Wait a minute! Isn’t this the same output that we got above when we executed a plain ‘git show fd63230’ without the –cc option? Precisely! When showing merge conflicts, ‘git show’ defaults to “compact combined format”, which displays only conflicts. That’s why most merge commits are empty and that’s why there’s so much whining. On the other hand, this little feature makes the life of an integrator much easier, as (s)he can focus on the parts of a merge commit that are criticial: conflicts.

Now let’s take a look at the other merge commit, the one at the top of the history:

Here you do have some output, which means there was a conflict. Again, the first column shows what changed between the first parent (merge-to parent) and the merged version, which is just the addition of the author name “Friedrich Schiller”. Obviously, this change originated from the ‘add_author’ branch. The second column shows what has changed between the second parent (merge-from parent) and the merged version. Clearly, the title “SONG OF THE BELL” was indented on ‘master’. But why is the author name “Friedrich Schiller” marked as a change in the second column as well? It shouldn’t appear, because this is the change that was done in the merge-from parent, right? As always, Git is right, it should. During the merge, as part of the conflict resolution, the author name “Friedrich Schiller” was indented (in the spirit of the change in the merge-to parent which indented the title). It’s this indentation that has changed in the merge commit compared to the merge-from parent.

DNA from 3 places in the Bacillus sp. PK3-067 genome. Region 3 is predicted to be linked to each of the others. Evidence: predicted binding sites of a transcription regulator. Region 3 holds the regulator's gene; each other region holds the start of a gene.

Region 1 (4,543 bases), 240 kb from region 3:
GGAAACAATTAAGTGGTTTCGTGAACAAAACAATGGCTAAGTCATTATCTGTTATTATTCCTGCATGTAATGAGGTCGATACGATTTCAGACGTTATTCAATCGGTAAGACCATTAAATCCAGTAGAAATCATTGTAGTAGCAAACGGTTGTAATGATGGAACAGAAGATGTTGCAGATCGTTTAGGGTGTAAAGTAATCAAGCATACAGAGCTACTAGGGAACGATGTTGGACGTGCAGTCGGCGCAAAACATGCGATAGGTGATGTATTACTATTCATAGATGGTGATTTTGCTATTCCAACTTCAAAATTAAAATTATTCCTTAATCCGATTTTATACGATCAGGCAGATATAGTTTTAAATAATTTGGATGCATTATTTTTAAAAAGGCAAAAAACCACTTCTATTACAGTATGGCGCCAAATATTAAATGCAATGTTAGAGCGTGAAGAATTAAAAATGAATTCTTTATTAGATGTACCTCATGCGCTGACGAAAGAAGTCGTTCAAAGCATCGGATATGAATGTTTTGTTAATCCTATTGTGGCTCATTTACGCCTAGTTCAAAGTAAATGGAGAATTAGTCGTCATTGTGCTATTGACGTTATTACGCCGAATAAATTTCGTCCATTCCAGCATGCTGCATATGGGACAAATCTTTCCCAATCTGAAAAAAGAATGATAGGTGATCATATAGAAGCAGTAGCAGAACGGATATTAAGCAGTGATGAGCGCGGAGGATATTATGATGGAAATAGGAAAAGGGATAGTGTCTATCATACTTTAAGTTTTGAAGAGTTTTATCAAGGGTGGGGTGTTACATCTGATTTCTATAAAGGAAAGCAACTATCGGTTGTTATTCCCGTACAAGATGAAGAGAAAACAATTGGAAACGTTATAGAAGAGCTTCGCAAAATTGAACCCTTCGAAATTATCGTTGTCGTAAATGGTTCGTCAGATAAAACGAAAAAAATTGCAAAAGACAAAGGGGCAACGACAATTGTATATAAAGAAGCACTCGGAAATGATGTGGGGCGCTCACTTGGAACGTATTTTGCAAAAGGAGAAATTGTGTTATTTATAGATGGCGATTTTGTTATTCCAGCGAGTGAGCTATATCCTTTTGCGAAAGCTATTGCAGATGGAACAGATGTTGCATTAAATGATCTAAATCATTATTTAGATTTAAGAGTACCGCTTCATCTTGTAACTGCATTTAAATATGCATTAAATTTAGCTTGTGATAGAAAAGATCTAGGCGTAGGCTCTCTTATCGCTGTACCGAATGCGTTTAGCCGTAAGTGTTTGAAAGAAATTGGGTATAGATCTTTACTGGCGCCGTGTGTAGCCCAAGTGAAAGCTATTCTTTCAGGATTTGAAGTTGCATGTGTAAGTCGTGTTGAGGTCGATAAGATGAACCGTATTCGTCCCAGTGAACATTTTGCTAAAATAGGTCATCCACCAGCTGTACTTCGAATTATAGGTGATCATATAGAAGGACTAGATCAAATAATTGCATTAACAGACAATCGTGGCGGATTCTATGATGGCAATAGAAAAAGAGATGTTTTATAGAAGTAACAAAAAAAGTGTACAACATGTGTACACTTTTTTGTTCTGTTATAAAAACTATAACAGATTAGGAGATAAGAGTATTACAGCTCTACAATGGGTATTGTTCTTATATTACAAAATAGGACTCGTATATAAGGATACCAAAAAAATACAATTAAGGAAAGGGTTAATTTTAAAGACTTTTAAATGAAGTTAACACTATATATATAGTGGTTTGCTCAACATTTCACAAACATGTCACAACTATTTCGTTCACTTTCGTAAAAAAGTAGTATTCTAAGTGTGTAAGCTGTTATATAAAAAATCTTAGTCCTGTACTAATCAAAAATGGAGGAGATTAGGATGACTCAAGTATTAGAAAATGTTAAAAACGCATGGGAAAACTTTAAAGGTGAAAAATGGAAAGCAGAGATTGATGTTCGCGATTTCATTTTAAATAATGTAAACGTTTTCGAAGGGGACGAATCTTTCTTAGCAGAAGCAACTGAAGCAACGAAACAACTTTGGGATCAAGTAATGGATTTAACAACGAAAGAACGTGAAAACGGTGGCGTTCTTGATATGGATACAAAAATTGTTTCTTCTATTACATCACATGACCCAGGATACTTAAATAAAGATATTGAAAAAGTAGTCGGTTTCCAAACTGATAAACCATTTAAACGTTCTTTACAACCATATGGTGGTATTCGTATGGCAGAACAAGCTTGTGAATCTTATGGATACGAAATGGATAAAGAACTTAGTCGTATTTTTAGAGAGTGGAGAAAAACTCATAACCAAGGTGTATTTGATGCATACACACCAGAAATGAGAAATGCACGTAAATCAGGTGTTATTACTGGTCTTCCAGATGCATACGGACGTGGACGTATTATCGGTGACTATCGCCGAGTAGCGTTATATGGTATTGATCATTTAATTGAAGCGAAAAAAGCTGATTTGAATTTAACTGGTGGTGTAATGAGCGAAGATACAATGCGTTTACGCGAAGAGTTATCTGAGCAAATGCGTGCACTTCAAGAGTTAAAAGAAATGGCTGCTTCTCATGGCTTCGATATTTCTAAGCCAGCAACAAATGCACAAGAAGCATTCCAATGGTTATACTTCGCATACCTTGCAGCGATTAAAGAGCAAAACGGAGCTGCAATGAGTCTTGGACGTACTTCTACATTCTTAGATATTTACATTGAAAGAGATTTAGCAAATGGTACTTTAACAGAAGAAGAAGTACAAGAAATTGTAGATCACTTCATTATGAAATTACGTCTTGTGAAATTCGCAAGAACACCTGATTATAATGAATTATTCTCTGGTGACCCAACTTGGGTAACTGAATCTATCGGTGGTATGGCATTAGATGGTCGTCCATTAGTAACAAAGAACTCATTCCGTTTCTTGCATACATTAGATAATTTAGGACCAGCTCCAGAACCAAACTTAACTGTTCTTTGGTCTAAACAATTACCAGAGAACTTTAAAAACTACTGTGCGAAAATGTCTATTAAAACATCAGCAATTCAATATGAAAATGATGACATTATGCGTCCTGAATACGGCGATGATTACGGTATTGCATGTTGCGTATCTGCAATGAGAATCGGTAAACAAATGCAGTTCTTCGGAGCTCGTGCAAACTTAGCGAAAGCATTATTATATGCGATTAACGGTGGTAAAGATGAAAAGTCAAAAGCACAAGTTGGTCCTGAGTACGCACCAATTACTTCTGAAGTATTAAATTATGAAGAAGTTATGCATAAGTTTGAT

Understanding combined diffs definitely takes a little getting used to. That’s the reason why most people only care about what changed between the merge-to commit and the merge commit. You already know how to obtain these changes painlessly:

Circular Adventures VII: A Ring Buffer Implementation

“The Limited Circle Is Pure”
— Franz Kafka

In systems programming, ring buffers are ubiquitous. Like regular queues, they’re first-in first-out data structures but contrary to classic queues they’re fixed in size and don’t grow dynamically. This is especially important in real-time contexts where time and space determinism is paramount.

In today’s circular episode I want to show you my go-to ring buffer implementation. I like it, because it’s short and decently efficient. I deliberately used only basic C++ syntax, so it should compile fine with even compilers from the previous millennium (i. e. C++98):

You can specify the data type of ring buffer elements via template parameter T and the total number of elements to track via template parameter N, respectively. Here’s a little usage scenario:

A common problem that you face when implementing a ring buffer is discriminating between empty and full states, as in both cases the head and tail index point to the same location. I solved it by allocating one extra element, which might waste a little bit of space but makes the code easier on the eye and probably faster compared to the alternative approach which requires you have to maintain an extra boolean flag.

When the buffer becomes full during an add operation (head == tail), the tail index is immediately advanced by one, thus dropping the oldest element. As this all happens within the add method, from a ring_buffer user’s point of view the head index is only ever equal to the tail index when the ring buffer is empty.

Contemporary compilers will replace the potentially costly modulo operation in the advance helper method with an AND operation for buffer sizes that are base-2 numbers. However, keep in mind that the advance method uses the internal buffer size (BUFSIZE), which is one greater than the requested ring buffer size (N), so this is most likely an efficient ring buffer:

while this isn’t:

[Update 2020-05-29: Part VIII of this series shows how to optimize/simplify ring_buffer::size().]

More circular adventures…